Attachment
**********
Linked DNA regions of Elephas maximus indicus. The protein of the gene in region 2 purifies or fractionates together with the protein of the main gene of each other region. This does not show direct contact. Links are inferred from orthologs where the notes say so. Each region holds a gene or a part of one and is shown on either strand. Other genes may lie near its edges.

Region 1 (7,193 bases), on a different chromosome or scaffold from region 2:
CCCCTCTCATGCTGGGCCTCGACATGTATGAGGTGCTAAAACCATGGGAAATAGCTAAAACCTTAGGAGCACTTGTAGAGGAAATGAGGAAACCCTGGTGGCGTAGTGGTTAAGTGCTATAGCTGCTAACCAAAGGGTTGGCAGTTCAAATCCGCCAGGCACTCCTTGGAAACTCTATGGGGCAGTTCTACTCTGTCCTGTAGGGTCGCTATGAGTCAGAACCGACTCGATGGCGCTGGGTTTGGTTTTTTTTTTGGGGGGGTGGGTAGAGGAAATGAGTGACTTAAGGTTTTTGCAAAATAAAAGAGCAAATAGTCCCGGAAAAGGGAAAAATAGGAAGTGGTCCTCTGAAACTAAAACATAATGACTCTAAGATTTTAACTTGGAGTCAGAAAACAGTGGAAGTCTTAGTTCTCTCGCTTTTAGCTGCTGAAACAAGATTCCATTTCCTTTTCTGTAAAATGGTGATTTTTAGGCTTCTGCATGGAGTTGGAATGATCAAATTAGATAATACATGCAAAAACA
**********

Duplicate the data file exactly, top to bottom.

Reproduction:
Linked DNA regions of Elephas maximus indicus. The protein of the gene in region 2 purifies or fractionates together with the protein of the main gene of each other region. This does not show direct contact. Links are inferred from orthologs where the notes say so. Each region holds a gene or a part of one and is shown on either strand. Other genes may lie near its edges.

Region 1 (7,193 bases), on a different chromosome or scaffold from region 2:
CCCCTCTCATGCTGGGCCTCGACATGTATGAGGTGCTAAAACCATGGGAAATAGCTAAAACCTTAGGAGCACTTGTAGAGGAAATGAGGAAACCCTGGTGGCGTAGTGGTTAAGTGCTATAGCTGCTAACCAAAGGGTTGGCAGTTCAAATCCGCCAGGCACTCCTTGGAAACTCTATGGGGCAGTTCTACTCTGTCCTGTAGGGTCGCTATGAGTCAGAACCGACTCGATGGCGCTGGGTTTGGTTTTTTTTTTGGGGGGGTGGGTAGAGGAAATGAGTGACTTAAGGTTTTTGCAAAATAAAAGAGCAAATAGTCCCGGAAAAGGGAAAAATAGGAAGTGGTCCTCTGAAACTAAAACATAATGACTCTAAGATTTTAACTTGGAGTCAGAAAACAGTGGAAGTCTTAGTTCTCTCGCTTTTAGCTGCTGAAACAAGATTCCATTTCCTTTTCTGTAAAATGGTGATTTTTAGGCTTCTGCATGGAGTTGGAATGATCAAATTAGATAATACATGCAAAAACA